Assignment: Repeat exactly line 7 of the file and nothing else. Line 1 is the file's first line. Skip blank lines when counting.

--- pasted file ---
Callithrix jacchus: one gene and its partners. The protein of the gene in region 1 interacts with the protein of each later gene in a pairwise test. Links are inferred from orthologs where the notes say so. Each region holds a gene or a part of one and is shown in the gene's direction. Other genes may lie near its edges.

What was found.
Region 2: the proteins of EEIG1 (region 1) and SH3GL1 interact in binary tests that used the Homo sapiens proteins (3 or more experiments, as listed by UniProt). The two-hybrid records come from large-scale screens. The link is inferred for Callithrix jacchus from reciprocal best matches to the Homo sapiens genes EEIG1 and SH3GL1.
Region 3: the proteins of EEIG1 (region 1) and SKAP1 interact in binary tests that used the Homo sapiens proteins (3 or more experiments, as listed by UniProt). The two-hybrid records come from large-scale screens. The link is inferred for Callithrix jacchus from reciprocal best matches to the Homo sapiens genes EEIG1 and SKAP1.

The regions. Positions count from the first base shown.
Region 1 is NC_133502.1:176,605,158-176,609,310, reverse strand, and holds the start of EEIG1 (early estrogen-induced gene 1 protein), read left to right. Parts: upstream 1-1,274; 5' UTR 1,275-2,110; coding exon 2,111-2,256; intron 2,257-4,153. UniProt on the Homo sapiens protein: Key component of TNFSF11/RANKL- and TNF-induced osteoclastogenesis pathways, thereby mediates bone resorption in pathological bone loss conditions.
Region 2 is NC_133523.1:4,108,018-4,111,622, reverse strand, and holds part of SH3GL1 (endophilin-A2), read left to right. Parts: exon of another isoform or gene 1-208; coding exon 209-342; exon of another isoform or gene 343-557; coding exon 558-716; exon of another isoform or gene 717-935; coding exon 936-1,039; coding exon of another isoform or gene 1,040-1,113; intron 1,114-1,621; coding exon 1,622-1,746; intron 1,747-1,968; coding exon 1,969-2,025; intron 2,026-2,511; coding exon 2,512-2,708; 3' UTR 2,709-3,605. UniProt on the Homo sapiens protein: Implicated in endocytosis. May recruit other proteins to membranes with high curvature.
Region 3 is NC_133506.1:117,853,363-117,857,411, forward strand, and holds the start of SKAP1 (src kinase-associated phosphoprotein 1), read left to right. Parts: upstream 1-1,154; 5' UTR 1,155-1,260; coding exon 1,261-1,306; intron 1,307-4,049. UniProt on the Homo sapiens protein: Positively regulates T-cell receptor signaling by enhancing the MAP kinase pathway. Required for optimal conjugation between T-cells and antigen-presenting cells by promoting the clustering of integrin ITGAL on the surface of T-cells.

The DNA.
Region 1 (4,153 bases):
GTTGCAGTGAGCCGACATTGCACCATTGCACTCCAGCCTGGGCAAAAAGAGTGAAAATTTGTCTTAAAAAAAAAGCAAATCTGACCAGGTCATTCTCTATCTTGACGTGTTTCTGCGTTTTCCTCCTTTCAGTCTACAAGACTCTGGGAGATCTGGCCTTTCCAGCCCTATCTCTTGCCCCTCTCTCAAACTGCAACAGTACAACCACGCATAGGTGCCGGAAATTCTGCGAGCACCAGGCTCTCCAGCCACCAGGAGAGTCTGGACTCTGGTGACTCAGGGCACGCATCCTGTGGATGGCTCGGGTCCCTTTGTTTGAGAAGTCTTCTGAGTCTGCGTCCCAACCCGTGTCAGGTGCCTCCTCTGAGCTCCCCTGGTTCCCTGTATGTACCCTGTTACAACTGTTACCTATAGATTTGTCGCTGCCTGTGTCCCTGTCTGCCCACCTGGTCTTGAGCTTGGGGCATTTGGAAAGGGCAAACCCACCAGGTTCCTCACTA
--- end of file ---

Region 2 is NC_133523.1:4,108,018-4,111,622, reverse strand, and holds part of SH3GL1 (endophilin-A2), read left to right. Parts: exon of another isoform or gene 1-208; coding exon 209-342; exon of another isoform or gene 343-557; coding exon 558-716; exon of another isoform or gene 717-935; coding exon 936-1,039; coding exon of another isoform or gene 1,040-1,113; intron 1,114-1,621; coding exon 1,622-1,746; intron 1,747-1,968; coding exon 1,969-2,025; intron 2,026-2,511; coding exon 2,512-2,708; 3' UTR 2,709-3,605. UniProt on the Homo sapiens protein: Implicated in endocytosis. May recruit other proteins to membranes with high curvature.